Instead of the river, there are now trees. Instead of big, tall windows that let in 14 hours of summer sun, there are smaller, shaded windows and a cooler, darker, sweeter space, sprinkled with dapled spots of bright light. How does “place” define us? Interesting question. I look for deer now, not the heron, I look for the skunk at night. I collect blue jay feathers and listen for the cries of the hawks. I pull the pup from the poison ivy and she looks at me as if to say, “when are we going home?” and I say, “little girl, we are home”.
Future Isabella, what can you tell us about the coming winter?
Will it be bitter, the bleak days echoing the quiet,
white stillness of the cold?
Or will it be mild and mellow as the oak trees bring
forth acorn tales to be told?
Everything that Remains: A Memoir by The Minimalists by Joshua Fields Millburn and Ryan Nicodemus (www.theminimalists.com) is the best book of non-fiction I’ve read in a long time.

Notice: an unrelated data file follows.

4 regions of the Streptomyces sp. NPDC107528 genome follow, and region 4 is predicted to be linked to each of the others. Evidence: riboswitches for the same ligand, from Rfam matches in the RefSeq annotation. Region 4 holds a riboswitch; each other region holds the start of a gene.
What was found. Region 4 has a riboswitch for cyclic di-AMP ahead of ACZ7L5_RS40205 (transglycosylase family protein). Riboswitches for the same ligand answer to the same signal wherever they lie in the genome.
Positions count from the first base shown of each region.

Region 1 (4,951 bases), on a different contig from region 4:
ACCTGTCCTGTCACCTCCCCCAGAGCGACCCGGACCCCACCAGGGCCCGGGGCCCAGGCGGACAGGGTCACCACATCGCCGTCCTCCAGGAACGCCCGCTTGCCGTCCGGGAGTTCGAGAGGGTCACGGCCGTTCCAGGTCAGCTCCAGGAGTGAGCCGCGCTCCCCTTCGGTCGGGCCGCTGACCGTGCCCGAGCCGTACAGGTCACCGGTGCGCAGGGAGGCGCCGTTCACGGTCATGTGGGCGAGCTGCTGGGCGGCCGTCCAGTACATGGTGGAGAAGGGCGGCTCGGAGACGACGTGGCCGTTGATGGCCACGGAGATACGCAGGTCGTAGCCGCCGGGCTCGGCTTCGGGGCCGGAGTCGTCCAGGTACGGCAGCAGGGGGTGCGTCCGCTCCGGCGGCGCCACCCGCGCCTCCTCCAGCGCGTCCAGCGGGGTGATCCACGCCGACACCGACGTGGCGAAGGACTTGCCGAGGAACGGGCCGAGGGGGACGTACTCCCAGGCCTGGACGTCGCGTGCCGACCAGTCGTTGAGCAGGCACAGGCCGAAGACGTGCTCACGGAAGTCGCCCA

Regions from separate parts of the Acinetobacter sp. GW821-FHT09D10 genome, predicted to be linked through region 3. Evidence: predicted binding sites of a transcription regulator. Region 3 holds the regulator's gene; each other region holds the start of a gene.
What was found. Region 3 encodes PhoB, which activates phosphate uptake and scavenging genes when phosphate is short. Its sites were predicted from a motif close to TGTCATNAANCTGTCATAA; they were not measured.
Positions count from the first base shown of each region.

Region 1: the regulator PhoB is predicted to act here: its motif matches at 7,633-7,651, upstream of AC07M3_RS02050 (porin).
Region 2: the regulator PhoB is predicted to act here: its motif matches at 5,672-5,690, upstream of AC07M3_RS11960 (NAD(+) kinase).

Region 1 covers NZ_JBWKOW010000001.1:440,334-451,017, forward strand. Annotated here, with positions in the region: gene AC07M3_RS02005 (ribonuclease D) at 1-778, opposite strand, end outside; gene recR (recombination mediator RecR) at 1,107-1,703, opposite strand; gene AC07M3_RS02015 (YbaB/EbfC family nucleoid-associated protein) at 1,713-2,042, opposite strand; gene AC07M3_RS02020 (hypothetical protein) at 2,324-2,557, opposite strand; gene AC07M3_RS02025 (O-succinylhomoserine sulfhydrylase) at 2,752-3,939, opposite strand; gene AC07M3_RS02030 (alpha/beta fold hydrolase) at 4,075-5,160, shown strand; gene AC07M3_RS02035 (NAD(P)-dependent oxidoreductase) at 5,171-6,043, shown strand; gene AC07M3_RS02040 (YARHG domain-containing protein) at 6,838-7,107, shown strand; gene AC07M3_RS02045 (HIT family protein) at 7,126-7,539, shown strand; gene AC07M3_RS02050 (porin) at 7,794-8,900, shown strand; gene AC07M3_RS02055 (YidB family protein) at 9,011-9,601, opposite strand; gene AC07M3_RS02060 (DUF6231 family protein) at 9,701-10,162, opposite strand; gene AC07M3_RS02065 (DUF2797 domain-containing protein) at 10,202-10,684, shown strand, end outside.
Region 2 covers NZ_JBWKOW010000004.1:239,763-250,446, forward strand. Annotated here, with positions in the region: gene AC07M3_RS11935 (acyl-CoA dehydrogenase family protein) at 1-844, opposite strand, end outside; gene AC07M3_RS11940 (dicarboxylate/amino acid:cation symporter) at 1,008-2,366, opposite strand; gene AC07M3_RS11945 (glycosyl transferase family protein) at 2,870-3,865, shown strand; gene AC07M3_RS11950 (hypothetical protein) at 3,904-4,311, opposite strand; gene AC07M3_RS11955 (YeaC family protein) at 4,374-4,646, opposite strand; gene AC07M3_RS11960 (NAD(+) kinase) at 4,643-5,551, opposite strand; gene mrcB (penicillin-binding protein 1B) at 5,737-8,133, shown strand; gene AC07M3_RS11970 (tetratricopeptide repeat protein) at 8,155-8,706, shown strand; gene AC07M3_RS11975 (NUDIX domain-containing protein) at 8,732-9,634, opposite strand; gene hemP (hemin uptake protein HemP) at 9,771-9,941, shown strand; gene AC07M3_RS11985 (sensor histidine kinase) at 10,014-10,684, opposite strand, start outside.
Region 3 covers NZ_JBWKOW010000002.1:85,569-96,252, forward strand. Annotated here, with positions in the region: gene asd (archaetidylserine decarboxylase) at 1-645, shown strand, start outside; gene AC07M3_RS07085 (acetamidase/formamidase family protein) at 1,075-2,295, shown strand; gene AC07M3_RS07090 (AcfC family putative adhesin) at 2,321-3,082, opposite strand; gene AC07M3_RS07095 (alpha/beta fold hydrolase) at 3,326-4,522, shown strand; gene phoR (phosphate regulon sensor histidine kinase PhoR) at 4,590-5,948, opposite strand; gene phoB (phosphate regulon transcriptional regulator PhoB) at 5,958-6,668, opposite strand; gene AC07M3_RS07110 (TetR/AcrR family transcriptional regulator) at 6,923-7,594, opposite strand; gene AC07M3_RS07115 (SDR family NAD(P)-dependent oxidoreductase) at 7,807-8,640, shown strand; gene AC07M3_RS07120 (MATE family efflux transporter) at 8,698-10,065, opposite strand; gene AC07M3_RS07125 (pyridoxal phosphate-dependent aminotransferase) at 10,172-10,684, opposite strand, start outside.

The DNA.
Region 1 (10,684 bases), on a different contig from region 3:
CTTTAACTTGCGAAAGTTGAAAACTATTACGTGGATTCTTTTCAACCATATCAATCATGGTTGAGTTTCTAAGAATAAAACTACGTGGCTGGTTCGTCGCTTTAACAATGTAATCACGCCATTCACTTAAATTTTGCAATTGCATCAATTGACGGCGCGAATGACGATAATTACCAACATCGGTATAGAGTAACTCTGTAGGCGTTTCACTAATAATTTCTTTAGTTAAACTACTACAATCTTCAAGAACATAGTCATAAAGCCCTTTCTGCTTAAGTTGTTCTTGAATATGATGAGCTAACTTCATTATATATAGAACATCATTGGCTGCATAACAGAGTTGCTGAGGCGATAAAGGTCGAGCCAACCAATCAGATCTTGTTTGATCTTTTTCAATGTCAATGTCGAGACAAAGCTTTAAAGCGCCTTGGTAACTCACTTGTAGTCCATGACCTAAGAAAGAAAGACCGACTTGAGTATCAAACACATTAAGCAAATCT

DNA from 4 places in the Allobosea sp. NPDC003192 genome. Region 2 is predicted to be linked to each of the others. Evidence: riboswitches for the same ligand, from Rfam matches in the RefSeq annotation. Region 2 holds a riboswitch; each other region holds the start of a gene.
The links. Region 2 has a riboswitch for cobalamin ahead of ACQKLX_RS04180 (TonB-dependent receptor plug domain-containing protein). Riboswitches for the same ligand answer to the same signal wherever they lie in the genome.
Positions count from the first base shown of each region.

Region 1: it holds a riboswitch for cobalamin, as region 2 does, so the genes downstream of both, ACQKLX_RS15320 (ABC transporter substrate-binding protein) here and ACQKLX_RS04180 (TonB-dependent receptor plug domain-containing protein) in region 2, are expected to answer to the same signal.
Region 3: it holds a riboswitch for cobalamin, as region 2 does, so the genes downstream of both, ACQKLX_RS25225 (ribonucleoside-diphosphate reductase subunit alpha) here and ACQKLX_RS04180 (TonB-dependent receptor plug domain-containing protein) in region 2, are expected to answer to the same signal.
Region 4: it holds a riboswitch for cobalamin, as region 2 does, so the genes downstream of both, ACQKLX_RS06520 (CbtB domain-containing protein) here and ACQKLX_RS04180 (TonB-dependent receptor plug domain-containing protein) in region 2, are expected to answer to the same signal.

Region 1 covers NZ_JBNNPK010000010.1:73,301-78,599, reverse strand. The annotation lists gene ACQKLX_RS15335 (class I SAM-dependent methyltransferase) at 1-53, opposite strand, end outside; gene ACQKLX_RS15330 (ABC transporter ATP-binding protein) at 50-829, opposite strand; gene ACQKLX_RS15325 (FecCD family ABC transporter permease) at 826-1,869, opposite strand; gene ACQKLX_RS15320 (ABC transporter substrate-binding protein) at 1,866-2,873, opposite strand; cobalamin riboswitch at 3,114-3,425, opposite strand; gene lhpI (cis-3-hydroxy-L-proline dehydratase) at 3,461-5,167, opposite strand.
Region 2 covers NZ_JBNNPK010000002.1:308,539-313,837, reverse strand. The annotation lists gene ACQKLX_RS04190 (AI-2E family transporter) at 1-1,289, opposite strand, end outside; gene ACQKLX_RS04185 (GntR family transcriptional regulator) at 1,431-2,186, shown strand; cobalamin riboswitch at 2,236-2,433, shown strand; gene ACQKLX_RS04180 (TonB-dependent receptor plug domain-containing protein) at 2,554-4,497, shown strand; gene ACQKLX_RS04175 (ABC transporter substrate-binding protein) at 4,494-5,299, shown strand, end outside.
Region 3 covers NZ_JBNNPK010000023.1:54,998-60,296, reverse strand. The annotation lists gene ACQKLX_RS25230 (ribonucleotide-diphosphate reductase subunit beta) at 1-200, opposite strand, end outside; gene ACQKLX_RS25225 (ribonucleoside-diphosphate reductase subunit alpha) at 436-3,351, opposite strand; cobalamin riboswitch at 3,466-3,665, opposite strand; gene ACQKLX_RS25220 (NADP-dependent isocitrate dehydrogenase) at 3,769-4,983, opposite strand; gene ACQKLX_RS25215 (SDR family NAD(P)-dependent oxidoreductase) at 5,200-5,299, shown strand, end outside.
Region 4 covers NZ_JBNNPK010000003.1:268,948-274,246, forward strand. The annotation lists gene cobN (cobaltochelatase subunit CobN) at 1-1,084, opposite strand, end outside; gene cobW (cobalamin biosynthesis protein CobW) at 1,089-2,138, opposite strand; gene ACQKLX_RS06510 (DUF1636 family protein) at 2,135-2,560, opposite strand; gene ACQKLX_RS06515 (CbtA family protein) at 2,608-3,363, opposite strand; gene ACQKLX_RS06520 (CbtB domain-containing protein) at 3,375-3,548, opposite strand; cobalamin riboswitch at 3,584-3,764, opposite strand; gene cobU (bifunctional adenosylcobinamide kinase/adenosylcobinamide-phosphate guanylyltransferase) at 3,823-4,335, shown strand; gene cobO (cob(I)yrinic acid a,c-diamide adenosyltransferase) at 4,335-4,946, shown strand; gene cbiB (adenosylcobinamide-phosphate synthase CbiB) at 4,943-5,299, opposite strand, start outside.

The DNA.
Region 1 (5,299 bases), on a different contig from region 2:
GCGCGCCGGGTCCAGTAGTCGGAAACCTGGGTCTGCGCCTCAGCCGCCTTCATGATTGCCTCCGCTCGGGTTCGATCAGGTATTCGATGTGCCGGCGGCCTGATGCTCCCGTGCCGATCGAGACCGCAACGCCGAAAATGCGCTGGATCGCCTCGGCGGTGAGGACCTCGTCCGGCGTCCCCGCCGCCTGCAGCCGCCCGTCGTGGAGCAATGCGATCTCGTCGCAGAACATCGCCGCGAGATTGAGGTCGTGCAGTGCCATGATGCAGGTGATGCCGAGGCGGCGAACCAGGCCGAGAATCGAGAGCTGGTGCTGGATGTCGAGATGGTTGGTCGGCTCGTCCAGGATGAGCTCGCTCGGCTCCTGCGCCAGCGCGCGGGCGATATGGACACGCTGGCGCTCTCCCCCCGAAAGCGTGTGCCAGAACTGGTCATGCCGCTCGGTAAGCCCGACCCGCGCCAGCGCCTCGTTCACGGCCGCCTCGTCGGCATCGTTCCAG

I’m going to be posting some thoughts regarding Minimalism in the near future. For now, if you are even remotely interested in trying to break free from the burden of possessions, drop everything and read this book.
Doors can be heavy
they can be transparent
Doors are different than windows,
whatever lies on the other side is anyone’s guess—
elephants or sinkholes,
mint leaves, magpies, corduroy or moonlight.
birth of a child
2:00 am ringing phones
death of a parent
intimate becoming invisible
cancer and chemo
hesitations in conversations
dry summer lightning
dinner with a friend
a photograph and a letter